UN condemns wave of deadly violence in Iraq
The top United Nations envoy in Iraq strongly condemned Monday attacks that have claimed dozens of lives across the Middle Eastern nation since Sunday, in many cases targeting civilians.
"I call on all parties to engage in inclusive dialogue and to urgently work on defusing the situation to prevent an escalation," added the UN Secretary-Genera's Special Representative for Iraq, Martin Kobler.
"The United Nations stands ready to facilitate if requested to do so," he said in a news release from the UN Assistance Mission for Iraq (UNAMI), which he also heads.
According to media reports, a series of attacks - targeting both Iraqi security forces and civilians - killed at least 25 people on Monday.
The wave of violence follows a string of attacks on Sunday which left 19 people dead and another 77 wounded.
Sunday's violence included a series of bomb blasts in the oil-rich province of Kirkuk. "The attacks in the disputed internal areas further aggravate the tensions there," said Kobler.
Located in northern Iraq, which is home to a sizable ethnic Kurdish minority, Kirkuk did not take part in Iraq-wide provincial elections in 2009 because of ethnic disputes centred, according to reports, on a Kurd wish to be administered by the Kurdistan Region, and an Arab and Turkmen push for joint management of the province.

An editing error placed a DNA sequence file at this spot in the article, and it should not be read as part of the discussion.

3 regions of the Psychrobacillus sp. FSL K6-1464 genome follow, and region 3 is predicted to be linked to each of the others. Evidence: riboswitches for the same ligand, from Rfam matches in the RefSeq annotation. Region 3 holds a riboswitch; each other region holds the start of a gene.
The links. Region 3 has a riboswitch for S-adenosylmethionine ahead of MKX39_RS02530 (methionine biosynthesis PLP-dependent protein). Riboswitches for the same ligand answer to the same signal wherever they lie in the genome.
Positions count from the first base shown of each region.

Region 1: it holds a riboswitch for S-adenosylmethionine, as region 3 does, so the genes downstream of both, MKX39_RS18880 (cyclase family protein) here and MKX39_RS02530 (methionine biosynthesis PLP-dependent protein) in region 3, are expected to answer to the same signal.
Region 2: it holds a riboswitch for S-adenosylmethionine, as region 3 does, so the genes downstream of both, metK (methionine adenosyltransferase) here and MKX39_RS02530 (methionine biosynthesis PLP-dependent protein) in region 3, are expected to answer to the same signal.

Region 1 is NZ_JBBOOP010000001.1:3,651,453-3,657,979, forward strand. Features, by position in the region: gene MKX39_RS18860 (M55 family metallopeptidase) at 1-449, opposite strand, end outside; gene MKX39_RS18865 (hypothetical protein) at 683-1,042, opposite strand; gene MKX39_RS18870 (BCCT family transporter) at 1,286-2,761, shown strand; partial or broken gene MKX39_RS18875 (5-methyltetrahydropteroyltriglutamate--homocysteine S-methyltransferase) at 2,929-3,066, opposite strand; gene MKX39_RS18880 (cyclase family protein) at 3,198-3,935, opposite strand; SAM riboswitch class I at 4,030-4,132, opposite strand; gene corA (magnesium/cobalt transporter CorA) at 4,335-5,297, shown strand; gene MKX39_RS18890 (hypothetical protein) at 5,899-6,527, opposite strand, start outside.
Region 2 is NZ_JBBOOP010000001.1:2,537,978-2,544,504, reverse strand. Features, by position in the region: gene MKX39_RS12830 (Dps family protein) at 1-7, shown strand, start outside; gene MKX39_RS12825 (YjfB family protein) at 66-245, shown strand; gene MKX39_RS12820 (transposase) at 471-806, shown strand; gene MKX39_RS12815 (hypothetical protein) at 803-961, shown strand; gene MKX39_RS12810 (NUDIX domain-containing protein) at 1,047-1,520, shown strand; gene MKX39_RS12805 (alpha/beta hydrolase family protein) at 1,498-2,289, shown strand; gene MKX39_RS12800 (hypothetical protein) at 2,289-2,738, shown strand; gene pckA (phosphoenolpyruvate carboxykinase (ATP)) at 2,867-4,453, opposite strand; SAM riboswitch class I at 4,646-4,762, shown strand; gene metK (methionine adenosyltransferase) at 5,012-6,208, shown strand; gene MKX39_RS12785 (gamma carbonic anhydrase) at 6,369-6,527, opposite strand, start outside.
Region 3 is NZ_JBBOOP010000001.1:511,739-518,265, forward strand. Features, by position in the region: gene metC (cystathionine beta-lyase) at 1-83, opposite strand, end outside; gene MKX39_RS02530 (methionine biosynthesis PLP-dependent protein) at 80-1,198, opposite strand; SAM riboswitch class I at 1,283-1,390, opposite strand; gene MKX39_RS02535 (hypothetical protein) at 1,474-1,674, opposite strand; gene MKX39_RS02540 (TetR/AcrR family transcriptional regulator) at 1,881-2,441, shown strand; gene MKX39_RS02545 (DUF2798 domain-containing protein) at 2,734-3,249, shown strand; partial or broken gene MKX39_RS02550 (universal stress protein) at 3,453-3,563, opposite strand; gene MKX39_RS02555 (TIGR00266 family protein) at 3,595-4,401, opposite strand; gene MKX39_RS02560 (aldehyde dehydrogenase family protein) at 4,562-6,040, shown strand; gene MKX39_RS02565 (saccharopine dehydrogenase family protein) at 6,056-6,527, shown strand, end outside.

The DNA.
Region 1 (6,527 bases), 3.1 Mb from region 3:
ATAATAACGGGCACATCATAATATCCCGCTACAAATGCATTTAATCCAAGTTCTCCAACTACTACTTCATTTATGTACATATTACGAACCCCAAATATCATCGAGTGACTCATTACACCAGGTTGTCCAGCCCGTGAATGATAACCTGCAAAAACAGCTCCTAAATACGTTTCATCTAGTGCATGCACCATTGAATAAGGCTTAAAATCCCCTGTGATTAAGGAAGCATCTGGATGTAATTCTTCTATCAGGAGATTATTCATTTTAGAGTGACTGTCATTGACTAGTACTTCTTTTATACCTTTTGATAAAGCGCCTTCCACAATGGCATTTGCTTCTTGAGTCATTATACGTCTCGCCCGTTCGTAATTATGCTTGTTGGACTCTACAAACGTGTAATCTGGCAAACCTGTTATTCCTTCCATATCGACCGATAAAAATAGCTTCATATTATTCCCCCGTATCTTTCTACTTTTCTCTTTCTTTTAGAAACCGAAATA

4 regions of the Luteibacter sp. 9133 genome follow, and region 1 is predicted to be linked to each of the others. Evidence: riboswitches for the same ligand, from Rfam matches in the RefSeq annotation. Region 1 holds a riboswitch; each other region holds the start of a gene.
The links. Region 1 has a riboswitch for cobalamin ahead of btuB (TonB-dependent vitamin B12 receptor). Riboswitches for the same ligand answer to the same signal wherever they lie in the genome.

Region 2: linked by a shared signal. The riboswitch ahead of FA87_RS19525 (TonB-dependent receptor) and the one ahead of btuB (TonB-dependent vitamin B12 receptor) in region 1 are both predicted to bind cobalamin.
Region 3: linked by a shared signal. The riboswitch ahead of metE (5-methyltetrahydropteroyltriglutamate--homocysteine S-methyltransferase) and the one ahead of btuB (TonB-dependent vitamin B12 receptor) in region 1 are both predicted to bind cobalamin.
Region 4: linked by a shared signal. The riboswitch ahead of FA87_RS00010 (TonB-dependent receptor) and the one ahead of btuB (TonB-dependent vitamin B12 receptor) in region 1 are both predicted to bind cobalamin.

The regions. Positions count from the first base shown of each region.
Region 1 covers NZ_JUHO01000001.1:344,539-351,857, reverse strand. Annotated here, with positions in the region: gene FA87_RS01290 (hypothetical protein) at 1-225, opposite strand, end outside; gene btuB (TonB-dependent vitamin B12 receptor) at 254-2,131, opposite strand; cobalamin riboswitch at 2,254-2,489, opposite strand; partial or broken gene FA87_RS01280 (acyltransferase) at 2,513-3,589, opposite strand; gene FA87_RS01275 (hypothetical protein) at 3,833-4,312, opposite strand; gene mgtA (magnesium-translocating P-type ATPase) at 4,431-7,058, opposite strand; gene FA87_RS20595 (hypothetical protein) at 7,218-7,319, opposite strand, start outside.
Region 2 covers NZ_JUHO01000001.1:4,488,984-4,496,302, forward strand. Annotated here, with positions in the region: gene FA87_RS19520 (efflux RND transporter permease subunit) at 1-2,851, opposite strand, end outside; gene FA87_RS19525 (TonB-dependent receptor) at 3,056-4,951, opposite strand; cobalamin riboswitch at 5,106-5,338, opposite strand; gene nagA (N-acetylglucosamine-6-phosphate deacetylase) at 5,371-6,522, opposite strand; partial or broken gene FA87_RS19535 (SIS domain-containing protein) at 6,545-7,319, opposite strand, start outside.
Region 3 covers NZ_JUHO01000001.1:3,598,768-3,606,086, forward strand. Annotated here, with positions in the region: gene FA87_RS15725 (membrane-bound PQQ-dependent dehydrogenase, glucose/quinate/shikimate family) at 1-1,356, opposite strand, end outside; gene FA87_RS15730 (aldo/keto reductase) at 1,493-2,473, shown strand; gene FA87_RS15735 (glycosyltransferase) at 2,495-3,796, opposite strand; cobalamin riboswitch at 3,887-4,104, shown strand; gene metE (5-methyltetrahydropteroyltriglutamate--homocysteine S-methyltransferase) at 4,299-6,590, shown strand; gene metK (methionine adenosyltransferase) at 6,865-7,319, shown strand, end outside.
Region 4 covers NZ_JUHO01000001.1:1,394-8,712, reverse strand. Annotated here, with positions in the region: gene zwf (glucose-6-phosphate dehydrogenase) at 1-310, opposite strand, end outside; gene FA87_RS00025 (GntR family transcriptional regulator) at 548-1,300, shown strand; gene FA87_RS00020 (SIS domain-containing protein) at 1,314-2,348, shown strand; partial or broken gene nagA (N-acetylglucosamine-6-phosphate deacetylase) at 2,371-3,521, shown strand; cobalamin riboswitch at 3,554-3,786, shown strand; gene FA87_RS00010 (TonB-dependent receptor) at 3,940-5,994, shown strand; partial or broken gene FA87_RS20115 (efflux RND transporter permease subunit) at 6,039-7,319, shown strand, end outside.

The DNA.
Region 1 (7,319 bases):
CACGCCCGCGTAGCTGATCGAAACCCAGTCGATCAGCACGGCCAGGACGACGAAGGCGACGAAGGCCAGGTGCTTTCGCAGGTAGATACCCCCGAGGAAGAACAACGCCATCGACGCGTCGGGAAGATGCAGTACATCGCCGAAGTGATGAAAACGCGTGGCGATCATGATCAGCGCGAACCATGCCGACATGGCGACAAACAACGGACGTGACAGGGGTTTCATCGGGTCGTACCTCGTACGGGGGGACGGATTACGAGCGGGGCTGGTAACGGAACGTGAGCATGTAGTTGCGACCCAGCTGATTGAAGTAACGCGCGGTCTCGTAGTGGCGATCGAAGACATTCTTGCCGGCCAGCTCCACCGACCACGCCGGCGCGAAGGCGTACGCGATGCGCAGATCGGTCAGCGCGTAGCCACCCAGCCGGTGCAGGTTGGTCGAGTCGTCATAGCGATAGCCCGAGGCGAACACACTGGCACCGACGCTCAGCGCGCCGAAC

In the UNAMI news release, Kobler also extended his condolences to the families of those who were killed and his wishes for the speedy recovery of those who were injured.
Established as a political mission by the UN Security Council in 2003, UNAMI is mandated to help with advancing inclusive political dialogue and national reconciliation, as well as assisting in the electoral process, among other duties.